New Film Queens of Country Has a Bizarre Vibe That Is Distinctly Arizona
It's a Saturday night at the Buffalo Chip in Cave Creek, and things are hopping. The Pat James Band is onstage, tearing through a craggy, soulful rendition of Toby Keith's "A Little Less Talk and a Lot More Action."
Boots hang from the ceiling of the bar, under which a gentleman sporting a prospector's beard, a leather-fringed jacket, and a cowboy hat adorned with a long feather twirls an amused waitress. A woman with a plume of magenta hair done up in a beehive, wearing turquoise earrings and high-waist blue jeans, looks on ambivalently.
If the beers were cheaper, you might think the Chip was a place out of time.
In Queens of Country, the new film by writers/directors Ryan Page and Christopher Pomerenke, it's cast as one — the center of a fictional town called Dry Creek, where a young woman named Jolene Gillis (portrayed by rising star Lizzy Caplan, of True Blood fame) finds an iPod in a dirty gas-station bathroom. Turns out, the iPod is filled with classic country songs by the kind of women she idolizes and imitates: Tammy Wynette, Dolly Parton, Loretta Lynn.
Convinced that the iPod belongs to her soul mate, Gillis embarks on a strange, sexually ambiguous, and confusing journey that forces her to confront her deepest emotions. Her borderline-abusive boyfriend, Rance McCoy (Ron Livingston, whose many roles included one in Office Space and Band of Brothers), stands in her way, hiring greasy-haired ne'er-do-well Bobby Angel (rocker James Maynard Keenan) to pose as the owner of the iPod — deterring Gillis from continuing her pursuit.
Oh, and there's line dancing.
"Dry Creek is an imaginary town, but it's very similar to Cave Creek [the entire movie was shot in Cave Creek and Carefree]," Page says. "It's a place where country and country-Western are still alive and well, and Jolene is a small-town line-dance champion and beauty queen, and she lives her life as a 'queen of country.'"
Like Page, Pomerenke is an Arizona native, though they both are based in Los Angeles these days, and he traces his roots back to Texas and a grandmother named Twinkle Cash.
"My grandmother was born and raised on a farm in Wichita, Texas — a few hundred miles from where Johnny Cash was raised," Pomerenke says. "There's always been chatter in my family that we were related to Johnny Cash. My grandmother was kind of a queen of country music.
"When I saw Loretta and Dolly growing up, there was something very motherly about those female iconic figures. The big hair and tight waists and singing songs that are sympathetic, yet emboldened with strength. There's a Southern dialect, twang. It felt holy to us to tell that story or reveal that aesthetic."
It's easy to imagine that the Buffalo Chip is in the heart of Dry Creek. Mock mine lanterns hang from the ceiling, left over from the film shoot, and the clientele, even the scattered 20-somethings, seem content to imagine they're in the past. Patrons call the waitresses "darling," and they don't scowl.
"The Buffalo Chip is one of the coolest bars I've been to in my life," Caplan says. "I enjoyed all of Cave Creek; it manages to hold onto its funky weirdness while so close to Scottsdale, with the endless shopping centers and chain restaurants."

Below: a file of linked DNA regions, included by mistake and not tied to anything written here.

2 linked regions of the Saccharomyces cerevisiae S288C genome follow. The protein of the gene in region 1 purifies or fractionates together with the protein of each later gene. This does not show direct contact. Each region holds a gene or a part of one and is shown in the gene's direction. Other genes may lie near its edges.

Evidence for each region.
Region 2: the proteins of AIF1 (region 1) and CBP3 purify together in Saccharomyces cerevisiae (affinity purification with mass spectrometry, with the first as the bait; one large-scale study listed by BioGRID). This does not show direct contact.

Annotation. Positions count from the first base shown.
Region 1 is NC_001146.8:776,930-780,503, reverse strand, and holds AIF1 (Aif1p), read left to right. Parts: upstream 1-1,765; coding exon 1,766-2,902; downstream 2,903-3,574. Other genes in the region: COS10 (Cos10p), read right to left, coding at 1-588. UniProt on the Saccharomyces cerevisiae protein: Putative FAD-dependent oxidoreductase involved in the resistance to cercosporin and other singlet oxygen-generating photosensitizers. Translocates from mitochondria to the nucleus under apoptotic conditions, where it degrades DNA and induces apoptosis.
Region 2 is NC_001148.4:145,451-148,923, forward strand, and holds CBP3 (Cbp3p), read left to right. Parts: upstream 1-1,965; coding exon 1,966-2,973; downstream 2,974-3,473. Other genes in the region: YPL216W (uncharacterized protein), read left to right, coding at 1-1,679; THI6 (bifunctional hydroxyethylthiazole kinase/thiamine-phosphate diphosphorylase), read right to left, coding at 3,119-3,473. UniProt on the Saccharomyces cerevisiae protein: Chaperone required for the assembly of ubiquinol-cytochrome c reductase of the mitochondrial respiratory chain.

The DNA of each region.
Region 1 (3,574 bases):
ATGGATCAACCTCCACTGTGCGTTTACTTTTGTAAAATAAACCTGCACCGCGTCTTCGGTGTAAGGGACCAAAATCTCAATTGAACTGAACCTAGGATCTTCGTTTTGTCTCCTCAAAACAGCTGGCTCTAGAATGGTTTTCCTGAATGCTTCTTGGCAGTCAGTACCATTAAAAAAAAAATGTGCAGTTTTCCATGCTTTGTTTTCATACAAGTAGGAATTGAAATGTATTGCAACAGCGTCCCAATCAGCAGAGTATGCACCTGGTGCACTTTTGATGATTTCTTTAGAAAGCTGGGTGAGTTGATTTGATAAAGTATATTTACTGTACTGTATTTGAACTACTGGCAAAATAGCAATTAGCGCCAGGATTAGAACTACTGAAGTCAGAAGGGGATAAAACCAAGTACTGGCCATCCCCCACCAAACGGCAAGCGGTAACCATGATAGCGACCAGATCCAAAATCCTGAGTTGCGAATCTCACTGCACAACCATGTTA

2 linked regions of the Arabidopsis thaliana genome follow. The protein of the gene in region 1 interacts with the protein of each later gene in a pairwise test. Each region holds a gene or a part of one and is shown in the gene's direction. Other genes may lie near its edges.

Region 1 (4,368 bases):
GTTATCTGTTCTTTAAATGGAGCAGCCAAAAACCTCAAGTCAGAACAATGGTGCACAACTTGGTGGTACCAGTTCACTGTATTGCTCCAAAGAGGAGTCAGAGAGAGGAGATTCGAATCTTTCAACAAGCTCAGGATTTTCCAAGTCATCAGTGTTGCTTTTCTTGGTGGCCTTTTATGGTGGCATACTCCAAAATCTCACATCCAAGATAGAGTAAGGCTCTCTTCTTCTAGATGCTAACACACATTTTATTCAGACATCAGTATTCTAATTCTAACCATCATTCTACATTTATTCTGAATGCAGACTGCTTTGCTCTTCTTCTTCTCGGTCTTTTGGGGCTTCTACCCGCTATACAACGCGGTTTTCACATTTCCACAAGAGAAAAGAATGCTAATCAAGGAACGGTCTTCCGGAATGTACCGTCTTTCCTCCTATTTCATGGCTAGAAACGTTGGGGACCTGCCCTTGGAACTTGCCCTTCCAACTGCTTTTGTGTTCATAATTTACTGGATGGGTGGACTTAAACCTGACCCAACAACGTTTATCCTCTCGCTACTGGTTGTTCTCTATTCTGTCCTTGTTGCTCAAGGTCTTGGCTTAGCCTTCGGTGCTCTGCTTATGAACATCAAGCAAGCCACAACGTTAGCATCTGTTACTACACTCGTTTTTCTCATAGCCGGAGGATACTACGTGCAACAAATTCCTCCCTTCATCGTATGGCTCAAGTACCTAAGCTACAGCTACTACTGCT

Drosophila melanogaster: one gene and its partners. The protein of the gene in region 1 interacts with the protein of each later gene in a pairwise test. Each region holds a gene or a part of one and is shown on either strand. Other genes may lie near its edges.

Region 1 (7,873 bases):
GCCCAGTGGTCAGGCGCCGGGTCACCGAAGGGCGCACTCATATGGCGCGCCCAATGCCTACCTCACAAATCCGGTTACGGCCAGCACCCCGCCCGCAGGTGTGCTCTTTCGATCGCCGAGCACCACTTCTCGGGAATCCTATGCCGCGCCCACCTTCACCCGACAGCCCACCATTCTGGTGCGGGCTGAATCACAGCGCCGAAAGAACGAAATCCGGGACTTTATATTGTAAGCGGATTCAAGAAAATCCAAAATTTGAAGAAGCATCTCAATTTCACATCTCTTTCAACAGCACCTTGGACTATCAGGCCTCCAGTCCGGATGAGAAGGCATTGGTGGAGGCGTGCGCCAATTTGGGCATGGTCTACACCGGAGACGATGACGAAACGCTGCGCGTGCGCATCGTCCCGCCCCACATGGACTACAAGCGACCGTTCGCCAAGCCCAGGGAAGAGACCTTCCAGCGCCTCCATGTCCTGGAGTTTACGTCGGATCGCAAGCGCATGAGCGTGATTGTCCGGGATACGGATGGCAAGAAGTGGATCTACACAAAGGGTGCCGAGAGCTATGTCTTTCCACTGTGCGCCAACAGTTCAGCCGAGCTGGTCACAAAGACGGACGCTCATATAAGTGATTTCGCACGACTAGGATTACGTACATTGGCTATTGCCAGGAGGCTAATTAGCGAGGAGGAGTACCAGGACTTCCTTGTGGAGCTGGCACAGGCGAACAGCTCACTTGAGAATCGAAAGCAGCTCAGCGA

Helen Ori moved to Cave Creek in 1991. She's tended bar at the Chip for almost six years.
"They used my '65 blue T-bird in the film," she says. "The line director [Connie Hoy] came up to me and said, 'I need to know [who] is driving that blue Thunderbird,' and I started laughing."
Ori has a small part in the film as — what else? — a bartender. She says the Los Angeles stars and production crew had the community buzzing:
"The whole town [was] wondering what was going on."
Ori and some friends from the Chip have tickets to see the film's sold-out March 31 première at the Phoenix Film Festival. She's excited but notes, "Some people have said it's a weird movie."
With its masochistic ATV salesman, psychotic do-wop fans, and a heart-of-gold pre-op transsexual, weird only starts to describe the film. Though country-Western types will like the soundtrack, the movie's more John Waters or David Lynch than Urban Cowboy.
"[But] our film's not campy in the way that you might expect," Page says. "We feel pretty confident that we've stumbled onto a new tone."
You've seen Arizona in movies, though it's not always called Arizona on screen. The sands of Tatooine in Return of the Jedi are near Yuma and the "San Dimas" Circle K in Bill and Ted's Excellent Adventure actually is in Tempe.
Ryan Page and Christopher Pomerenke considered setting the film in "hipper locations" — Portland or Seattle — but decided that the Cave Creek area was perfect.
"I think we all started off thinking, 'Let's set this in Portland and make it an indie-rock movie,' because we're all white guys in America, in our 30s," Pomerenke says. "We thought, 'Let's have the lead character working in a coffee shop, and she finds this iPod full of Modest Mouse songs, and yadda, yadda.' And, then, we started thinking about it. Wouldn't it be better in an opposite setting? Like what about the Bible Belt, and this iPod is [like] that thing that lands in 2001, with the gorillas and the obelisk.
"It would be that sort of thing, because they say country music was one of those genres that wasn't hurt by digital downloads, because those folks [who love country music] like to go to the store and buy a disc."
The South morphed into Arizona as the duo worked on the script.